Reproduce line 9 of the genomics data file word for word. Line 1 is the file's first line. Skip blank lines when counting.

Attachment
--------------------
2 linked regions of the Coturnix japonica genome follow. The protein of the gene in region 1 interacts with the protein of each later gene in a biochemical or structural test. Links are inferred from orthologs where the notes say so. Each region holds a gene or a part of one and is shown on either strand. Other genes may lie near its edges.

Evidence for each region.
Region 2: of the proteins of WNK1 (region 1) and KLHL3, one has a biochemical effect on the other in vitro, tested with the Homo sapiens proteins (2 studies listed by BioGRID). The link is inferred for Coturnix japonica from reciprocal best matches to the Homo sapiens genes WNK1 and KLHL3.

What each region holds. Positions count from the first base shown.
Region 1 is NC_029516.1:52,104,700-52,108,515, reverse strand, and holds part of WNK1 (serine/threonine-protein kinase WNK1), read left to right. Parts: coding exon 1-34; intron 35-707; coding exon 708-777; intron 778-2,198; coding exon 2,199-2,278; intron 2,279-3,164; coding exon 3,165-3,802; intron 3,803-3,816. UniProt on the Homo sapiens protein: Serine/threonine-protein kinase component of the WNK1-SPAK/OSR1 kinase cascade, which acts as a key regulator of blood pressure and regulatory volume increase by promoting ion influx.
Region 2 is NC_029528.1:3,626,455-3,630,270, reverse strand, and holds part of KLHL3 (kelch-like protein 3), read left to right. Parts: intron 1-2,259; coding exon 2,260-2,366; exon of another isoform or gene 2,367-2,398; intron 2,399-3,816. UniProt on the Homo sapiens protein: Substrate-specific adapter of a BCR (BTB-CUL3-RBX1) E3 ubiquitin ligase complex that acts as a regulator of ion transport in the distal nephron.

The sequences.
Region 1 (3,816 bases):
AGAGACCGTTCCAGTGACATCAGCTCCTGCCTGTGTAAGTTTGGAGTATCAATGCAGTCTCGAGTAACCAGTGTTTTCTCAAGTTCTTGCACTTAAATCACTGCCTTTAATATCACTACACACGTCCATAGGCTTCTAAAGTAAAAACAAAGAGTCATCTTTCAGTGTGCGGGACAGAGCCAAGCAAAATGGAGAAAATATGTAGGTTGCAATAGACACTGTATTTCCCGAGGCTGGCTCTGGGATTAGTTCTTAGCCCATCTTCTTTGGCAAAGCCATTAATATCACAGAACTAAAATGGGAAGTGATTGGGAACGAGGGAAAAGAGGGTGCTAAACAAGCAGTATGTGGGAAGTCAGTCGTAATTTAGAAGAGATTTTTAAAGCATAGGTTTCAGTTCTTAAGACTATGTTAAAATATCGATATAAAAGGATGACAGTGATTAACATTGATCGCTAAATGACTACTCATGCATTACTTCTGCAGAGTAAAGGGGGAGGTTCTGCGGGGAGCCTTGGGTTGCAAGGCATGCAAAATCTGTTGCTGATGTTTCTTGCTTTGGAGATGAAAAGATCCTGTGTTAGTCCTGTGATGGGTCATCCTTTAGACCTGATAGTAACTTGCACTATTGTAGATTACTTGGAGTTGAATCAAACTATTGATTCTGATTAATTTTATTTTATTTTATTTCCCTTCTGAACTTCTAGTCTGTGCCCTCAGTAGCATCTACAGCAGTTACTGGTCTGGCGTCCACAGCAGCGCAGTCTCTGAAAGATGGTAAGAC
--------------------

AGAGACCGTTCCAGTGACATCAGCTCCTGCCTGTGTAAGTTTGGAGTATCAATGCAGTCTCGAGTAACCAGTGTTTTCTCAAGTTCTTGCACTTAAATCACTGCCTTTAATATCACTACACACGTCCATAGGCTTCTAAAGTAAAAACAAAGAGTCATCTTTCAGTGTGCGGGACAGAGCCAAGCAAAATGGAGAAAATATGTAGGTTGCAATAGACACTGTATTTCCCGAGGCTGGCTCTGGGATTAGTTCTTAGCCCATCTTCTTTGGCAAAGCCATTAATATCACAGAACTAAAATGGGAAGTGATTGGGAACGAGGGAAAAGAGGGTGCTAAACAAGCAGTATGTGGGAAGTCAGTCGTAATTTAGAAGAGATTTTTAAAGCATAGGTTTCAGTTCTTAAGACTATGTTAAAATATCGATATAAAAGGATGACAGTGATTAACATTGATCGCTAAATGACTACTCATGCATTACTTCTGCAGAGTAAAGGGGGAGGTTCTGCGGGGAGCCTTGGGTTGCAAGGCATGCAAAATCTGTTGCTGATGTTTCTTGCTTTGGAGATGAAAAGATCCTGTGTTAGTCCTGTGATGGGTCATCCTTTAGACCTGATAGTAACTTGCACTATTGTAGATTACTTGGAGTTGAATCAAACTATTGATTCTGATTAATTTTATTTTATTTTATTTCCCTTCTGAACTTCTAGTCTGTGCCCTCAGTAGCATCTACAGCAGTTACTGGTCTGGCGTCCACAGCAGCGCAGTCTCTGAAAGATGGTAAGAC